Professor Nick Hopkins, Commissioner for Property Law at the Law Commission said: “We are pleased to see Government taking its first decisive step towards the implementation of the Law Commission’s recommendations to make enfranchisement cheaper and simpler. The creation of the Commonhold Council should help to reinvigorate commonhold, ensuring homeowners will be able to call their homes their own.”

Under current rules, leaseholders of houses can only extend their lease once for 50 years with a ground rent. This compares to leaseholders of flats who can extend as often as they wish at a zero ‘peppercorn’ ground rent for 90 years. Today’s changes mean both house and flat leaseholders will now be able to extend their lease to a new standard 990 years with a ground rent at zero.

A cap will also be introduced on ground rent payable when a leaseholder chooses to either extend their lease or become the freeholder.  An online calculator will be introduced to make it simpler for leaseholders to find out how much it will cost them to buy their freehold or extend their lease.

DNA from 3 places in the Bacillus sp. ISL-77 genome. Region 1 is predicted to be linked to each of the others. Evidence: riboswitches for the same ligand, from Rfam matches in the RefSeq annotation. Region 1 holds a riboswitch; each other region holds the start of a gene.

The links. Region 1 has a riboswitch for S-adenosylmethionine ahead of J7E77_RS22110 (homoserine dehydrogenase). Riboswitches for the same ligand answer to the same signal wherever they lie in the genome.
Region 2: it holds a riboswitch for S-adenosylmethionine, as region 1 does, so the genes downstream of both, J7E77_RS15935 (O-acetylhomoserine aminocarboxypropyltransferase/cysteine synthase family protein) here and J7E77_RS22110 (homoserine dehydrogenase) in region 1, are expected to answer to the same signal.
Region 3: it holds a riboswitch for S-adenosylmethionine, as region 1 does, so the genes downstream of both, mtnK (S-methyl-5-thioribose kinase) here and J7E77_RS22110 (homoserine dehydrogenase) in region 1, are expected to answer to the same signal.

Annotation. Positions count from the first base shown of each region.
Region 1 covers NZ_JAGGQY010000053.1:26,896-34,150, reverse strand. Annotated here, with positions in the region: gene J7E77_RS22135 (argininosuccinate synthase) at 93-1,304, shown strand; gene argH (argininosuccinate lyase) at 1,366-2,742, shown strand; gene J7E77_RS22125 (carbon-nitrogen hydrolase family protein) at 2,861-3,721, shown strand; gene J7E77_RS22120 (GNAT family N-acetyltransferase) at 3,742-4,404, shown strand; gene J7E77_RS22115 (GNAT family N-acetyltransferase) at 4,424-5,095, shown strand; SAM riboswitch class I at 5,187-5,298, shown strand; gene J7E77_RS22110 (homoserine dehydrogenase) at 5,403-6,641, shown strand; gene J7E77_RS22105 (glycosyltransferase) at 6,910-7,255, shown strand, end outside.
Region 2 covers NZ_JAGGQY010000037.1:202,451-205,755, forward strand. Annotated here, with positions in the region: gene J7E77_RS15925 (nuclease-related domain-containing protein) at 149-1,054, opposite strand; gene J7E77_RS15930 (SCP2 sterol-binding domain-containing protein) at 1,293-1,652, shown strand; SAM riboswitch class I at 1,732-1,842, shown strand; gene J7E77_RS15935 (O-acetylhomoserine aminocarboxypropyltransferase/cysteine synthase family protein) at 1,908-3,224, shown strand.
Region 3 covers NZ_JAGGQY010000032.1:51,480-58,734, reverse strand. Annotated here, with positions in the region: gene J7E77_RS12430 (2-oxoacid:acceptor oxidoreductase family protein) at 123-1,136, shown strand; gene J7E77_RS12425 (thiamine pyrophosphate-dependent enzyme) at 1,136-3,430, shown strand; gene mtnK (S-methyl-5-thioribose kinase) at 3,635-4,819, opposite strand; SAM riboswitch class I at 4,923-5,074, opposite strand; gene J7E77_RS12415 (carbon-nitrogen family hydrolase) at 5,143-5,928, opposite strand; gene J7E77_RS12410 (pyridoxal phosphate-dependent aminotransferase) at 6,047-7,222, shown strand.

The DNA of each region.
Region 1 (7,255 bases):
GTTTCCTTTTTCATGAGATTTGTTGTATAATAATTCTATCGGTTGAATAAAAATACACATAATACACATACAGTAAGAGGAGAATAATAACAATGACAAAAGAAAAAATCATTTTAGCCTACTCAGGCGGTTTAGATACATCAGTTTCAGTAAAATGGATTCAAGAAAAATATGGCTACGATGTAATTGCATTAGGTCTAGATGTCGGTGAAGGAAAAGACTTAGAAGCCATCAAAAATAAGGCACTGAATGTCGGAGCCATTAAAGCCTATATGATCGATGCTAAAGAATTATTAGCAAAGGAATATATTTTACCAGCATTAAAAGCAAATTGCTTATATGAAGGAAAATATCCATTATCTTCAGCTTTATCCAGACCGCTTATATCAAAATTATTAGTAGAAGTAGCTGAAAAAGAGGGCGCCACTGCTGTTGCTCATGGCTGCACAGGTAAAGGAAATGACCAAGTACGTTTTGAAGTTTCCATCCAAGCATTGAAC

The Government is abolishing prohibitive costs like ‘marriage value’ and set the calculation rates to ensure this is fairer, cheaper and more transparent. An online calculator will be introduced to make it simpler for leaseholders to find out how much it will cost them to buy their freehold or extend their lease.

Further measures will be introduced to protect the elderly. The Government has previously committed to restricting ground rents to zero for new leases to make the process fairer for leaseholders. This will also now apply to retirement leasehold properties (homes built specifically for older people), so purchasers of these homes have the same rights as other homeowners and are protected from uncertain and rip-off practices.

Leaseholders will also be able to voluntarily agree to a restriction on future development of their property to avoid paying ‘development value’.

Legislation will be brought forward in the upcoming session of Parliament, to set future ground rents to zero. This is the first part of seminal  two-part  reforming  legislation in this Parliament. We will bring forward a response to the remaining Law Commission recommendations, including commonhold, in due course.